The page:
Tin prices fallen below $40,000 a tonne on Monday on concerns due to poor spot demand and inventories rising on the London Metal Exchange (LME) and Shanghai Futures Exchange (ShFE). Since March 8 when it moved to a record $49,500 a tonne, The metal which is used mainly as soldering material in electrical and electronic products apart from as alloy and in automobile part has dropped by over 20% until Monday.
“It has been a quiet few weeks for tin, with LME prices crushing lower on a lack of spot demand and relatively healthy supply,” said James Willoughby, Market Analyst with the International Tin Association. Logistics and demand in Shanghai and the nearby areas have been disrupted by Covid restriction measures, he added.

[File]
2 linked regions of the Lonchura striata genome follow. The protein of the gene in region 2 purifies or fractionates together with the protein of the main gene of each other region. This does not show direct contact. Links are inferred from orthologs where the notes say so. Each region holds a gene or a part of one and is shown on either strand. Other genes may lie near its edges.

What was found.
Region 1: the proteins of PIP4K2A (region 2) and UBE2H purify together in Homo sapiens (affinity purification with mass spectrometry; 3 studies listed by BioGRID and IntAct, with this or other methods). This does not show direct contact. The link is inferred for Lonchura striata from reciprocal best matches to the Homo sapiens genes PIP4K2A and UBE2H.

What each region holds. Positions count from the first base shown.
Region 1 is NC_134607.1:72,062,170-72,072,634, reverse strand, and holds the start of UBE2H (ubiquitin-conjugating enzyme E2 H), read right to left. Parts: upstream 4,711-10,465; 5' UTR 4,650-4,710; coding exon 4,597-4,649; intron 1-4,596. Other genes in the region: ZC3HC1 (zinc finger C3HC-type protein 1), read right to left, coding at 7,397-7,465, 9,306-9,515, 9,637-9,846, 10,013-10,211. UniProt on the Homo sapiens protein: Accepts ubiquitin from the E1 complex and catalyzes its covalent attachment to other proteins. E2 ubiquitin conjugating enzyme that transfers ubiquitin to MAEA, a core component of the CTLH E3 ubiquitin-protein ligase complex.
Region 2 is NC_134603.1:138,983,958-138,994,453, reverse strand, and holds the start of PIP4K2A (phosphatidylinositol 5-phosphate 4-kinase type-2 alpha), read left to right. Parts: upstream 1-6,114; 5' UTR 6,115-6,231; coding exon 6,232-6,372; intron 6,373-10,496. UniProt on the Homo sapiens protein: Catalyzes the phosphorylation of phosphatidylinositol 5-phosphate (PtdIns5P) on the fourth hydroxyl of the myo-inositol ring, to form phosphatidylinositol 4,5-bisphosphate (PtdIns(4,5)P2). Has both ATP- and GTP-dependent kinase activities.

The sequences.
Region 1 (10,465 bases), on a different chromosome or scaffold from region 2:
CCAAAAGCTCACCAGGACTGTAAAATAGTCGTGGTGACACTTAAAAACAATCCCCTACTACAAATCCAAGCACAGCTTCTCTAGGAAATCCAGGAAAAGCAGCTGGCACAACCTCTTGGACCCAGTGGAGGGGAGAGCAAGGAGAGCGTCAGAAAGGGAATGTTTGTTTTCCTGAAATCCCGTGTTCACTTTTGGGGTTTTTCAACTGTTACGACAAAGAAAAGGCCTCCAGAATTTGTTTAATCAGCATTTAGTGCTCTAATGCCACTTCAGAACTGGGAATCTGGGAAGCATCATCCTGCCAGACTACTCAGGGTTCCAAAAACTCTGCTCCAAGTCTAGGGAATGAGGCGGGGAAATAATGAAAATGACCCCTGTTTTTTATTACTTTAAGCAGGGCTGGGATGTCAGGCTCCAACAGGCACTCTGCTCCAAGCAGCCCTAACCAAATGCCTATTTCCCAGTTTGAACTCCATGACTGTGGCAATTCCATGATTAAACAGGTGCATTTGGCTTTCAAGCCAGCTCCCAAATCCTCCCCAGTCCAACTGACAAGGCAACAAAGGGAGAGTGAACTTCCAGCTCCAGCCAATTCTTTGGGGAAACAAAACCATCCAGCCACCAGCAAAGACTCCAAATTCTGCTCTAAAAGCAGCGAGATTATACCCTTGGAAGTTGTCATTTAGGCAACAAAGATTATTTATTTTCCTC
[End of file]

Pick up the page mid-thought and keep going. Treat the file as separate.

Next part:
Fitch Solutions Country Risk and Industry Research (FSCRIR) had said in February month, just before the Russia-Ukraine war broke out, tightening of Covid-19 limitations in Malaysia and Indonesia will check recovery in production. The current fall in prices can partially be assigned to the rising Covid cases in China, which has now tightened its restrictions that even set off concerns in the crude oil market.
The World Bank, however, expected a small decline in prices this year after a huge rise past year in its “Commodity Outlook” released in October 2021. Analysts are yet to take a call on whether tin’s bull run has finished after rising continuously since the Covid pandemic set in.